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Questioning the Trust Fall of Artificial Intelligence | Joseph Stanton

Machine learning is defined as artificial intelligence that provides systems the ability to automatically learn and improve based on past experience rather than explicit programming. It is most notorious for being used for “intelligent” chat-bots and self-crashing cars. This technology has the possibility of either ending human conflict and world hunger, thus ushering in a utopia, or opening Pandora’s box for the human race, leading to a robot uprising resulting in mass extinction of life on Earth. Today I’m going to try it out on my classmates.

Artificial intelligence, or AI, is defined as intelligence demonstrated by machines, rather than by humans and other animals. The birth of artificial intelligence can be traced back to Dartmouth College, where in 1956, students and professors produced programs capable of playing chess. Back then, scientists, defense contractors, and hardcore math geeks were the only ones playing with computers. The computer was commonly thought of as the thread connecting machines and human thought.

Despite the personal computer being on the cusp of a cultural explosion, AI research experienced a lull entering the 1970s. The general public’s expectations faltered and investors failed to see the light at the end of the tunnel. Ambitious projects attempted and failed to translate language through machines. Funding for DARPA (Defense Advanced Research Projects Agency), AI research ended in 1969, making the industry enter an AI winter. 

Nowadays, the world is eager to exploit artificial intelligence for everything from robotic surgery to grocery shopping. And with the world awaiting an AI revolution with open arms, people have been jumping on the bandwagon. But some are skeptical.

amazon-echo-featuredElon Musk called AI “more dangerous than nukes.” One might not see the danger while interacting with Amazon’s Alexa. Anything more complicated than a simple command being met with “Sorry, I don’t know that,” is hardly alarming. But what Musk and others fear is a runaway situation. In the case of general AI, artificial intelligence is capable of completing any human task, such as writing code. Once it does this, it can improve on its own code, making itself smarter. This cycle repeats faster and faster, soon surpassing any human being’s intelligence. Then any collection of human intelligence. Then the collective human intelligence. And this can all happen ridiculously fast, making humans unable to halt the wave of total AI control, like an ant trying to stop a freight train.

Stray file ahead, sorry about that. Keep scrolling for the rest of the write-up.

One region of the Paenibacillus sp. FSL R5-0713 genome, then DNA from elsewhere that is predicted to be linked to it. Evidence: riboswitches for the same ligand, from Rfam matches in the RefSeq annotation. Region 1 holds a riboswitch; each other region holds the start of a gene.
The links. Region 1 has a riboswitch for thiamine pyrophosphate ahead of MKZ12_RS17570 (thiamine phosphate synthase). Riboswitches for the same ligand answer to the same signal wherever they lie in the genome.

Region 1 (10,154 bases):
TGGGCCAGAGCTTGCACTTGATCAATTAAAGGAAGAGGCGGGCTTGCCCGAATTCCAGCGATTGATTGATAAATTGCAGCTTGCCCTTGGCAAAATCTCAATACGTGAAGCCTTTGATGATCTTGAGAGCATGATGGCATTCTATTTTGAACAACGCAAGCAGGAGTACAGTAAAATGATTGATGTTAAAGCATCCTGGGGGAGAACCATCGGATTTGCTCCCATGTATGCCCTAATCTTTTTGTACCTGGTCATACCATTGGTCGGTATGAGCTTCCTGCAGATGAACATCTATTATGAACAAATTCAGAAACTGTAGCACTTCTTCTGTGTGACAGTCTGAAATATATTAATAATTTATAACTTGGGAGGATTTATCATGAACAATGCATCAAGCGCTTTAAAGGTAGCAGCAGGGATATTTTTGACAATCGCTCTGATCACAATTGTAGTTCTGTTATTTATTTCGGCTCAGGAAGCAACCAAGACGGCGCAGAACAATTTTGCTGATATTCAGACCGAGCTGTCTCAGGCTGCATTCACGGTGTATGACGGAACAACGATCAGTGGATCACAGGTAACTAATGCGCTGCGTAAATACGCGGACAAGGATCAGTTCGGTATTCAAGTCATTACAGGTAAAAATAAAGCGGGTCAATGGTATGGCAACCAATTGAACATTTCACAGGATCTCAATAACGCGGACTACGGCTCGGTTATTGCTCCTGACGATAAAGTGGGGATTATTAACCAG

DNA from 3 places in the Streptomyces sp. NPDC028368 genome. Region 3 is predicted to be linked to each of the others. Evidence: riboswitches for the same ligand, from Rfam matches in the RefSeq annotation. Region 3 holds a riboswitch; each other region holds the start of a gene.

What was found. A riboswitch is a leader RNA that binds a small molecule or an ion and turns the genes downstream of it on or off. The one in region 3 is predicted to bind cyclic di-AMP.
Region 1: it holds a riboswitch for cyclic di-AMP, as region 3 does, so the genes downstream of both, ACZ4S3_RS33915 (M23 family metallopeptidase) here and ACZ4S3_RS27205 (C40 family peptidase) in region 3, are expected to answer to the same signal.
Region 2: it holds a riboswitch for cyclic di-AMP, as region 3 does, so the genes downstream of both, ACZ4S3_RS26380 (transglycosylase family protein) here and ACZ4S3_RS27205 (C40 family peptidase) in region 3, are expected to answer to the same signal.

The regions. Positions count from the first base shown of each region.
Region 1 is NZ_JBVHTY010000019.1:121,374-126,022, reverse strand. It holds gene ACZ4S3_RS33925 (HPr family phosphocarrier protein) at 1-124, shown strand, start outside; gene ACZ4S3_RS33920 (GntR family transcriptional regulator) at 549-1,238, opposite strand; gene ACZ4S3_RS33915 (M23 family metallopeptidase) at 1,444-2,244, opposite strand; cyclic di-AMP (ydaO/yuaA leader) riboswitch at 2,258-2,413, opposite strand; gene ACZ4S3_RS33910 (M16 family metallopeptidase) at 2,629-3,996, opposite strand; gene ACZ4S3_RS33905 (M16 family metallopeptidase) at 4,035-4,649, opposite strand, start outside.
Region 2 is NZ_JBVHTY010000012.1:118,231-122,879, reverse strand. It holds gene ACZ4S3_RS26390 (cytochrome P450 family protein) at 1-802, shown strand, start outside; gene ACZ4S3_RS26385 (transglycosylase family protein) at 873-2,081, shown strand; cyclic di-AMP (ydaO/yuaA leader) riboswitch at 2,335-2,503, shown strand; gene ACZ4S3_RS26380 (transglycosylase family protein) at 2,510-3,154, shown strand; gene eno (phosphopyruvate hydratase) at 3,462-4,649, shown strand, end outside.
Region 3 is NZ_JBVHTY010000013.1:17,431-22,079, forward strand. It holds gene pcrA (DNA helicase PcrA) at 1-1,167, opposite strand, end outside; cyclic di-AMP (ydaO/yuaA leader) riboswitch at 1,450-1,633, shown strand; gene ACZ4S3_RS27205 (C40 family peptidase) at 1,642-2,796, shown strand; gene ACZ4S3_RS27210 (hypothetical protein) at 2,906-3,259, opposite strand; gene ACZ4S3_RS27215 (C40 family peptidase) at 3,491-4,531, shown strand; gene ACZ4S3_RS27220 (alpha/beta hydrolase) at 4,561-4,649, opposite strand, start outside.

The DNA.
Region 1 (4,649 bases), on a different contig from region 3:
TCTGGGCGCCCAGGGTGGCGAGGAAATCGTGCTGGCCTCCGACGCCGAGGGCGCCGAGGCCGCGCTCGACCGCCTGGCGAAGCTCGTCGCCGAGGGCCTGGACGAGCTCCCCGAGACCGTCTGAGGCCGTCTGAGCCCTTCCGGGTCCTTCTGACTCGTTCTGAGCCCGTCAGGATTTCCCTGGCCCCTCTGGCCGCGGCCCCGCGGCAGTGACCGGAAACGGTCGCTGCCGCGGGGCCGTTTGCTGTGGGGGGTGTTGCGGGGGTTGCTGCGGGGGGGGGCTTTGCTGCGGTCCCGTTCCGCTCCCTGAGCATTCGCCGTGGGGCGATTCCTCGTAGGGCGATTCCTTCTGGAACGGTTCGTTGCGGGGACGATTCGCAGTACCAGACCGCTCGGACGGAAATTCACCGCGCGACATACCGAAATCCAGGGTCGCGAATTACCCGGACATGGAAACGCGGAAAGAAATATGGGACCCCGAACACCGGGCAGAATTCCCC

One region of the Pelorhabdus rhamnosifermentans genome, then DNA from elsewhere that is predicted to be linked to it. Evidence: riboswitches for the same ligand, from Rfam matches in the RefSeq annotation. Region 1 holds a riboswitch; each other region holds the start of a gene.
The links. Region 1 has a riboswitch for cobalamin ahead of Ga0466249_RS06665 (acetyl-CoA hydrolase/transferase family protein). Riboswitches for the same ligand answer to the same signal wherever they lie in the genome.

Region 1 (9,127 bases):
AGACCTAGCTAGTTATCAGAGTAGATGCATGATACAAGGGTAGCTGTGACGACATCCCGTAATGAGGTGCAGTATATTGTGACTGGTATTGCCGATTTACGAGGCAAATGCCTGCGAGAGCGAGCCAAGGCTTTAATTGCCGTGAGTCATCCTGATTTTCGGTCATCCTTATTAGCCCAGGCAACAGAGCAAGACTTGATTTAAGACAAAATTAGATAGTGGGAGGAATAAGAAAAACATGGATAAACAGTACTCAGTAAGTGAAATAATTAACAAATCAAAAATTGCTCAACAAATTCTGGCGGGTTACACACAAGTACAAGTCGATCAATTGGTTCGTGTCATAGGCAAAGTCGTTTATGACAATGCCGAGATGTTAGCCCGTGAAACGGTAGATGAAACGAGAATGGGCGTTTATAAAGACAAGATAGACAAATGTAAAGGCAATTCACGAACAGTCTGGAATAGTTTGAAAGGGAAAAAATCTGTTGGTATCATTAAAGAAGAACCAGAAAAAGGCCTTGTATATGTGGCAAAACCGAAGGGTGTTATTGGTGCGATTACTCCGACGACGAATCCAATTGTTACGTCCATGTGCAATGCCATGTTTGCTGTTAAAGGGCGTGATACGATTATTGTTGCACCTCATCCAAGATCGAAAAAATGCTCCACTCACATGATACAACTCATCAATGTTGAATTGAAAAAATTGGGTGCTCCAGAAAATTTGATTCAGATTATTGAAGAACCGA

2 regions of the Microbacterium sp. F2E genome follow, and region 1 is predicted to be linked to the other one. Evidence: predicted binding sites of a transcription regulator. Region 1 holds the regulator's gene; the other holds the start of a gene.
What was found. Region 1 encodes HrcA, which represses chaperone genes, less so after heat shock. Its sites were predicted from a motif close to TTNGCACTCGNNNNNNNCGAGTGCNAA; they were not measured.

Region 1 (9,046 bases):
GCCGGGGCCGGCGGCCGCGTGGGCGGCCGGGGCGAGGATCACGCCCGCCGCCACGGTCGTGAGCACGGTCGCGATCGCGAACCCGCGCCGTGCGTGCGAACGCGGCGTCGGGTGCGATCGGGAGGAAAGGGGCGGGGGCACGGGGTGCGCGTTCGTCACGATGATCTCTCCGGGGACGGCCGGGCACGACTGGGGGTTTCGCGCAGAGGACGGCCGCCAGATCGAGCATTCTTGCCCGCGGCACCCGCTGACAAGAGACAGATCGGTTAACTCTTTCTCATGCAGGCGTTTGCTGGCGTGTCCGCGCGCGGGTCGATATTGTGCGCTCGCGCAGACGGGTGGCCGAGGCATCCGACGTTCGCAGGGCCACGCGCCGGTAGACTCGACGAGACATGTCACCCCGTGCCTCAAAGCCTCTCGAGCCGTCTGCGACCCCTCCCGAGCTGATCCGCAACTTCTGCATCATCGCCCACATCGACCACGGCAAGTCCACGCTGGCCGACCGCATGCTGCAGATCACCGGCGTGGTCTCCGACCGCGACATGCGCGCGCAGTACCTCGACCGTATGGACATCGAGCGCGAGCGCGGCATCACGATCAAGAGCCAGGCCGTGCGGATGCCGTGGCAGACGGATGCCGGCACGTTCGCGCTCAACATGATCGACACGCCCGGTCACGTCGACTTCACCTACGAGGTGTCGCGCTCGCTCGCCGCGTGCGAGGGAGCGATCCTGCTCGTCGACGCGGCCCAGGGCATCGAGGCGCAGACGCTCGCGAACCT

Dr. Zdravko Markov, Computer Science professor at CCSU, isn’t convinced. “I don’t think this will happen soon, or maybe at all, because what AI does now, just modeling some small aspects of thinking in general, it may do it much better than humans, like image recognition, speech.”

Yet, as Markov says, while artificial intelligence can do some tasks better than humans, like IBM’s Watson playing Jeopardy, it’s not yet to the point of proper natural intelligence. “Human thinking is all of these things together, and it’s also other things; working in a complex environment. So it’s a really complex phenomenon to model.” Even though Moore’s law shows that computing power has increased by a factor of two every year since the days of vacuum tube computing, it’s hard to fool someone with an artificial intelligence. Huge server farms are required for even barely convincing AI.

AINot all are convinced that, even if an artificial intelligence took over, this will be the end of humanity. It’s possible that a utopia, rather than a dystopia, will emerge in the wake of the AI singularity. If AI were to only aid humanity rather than subvert it, then it could become a godlike, or at least paternal, entity. AI could alleviate crises that plague modern man, such as illness, war, and famine. Even basic minutiae such as boredom and trivial loneliness could be in the past, a concept explored in the 2013 movie, Her. One could imagine the appeal of having an infinitely intelligent friend to spend time with.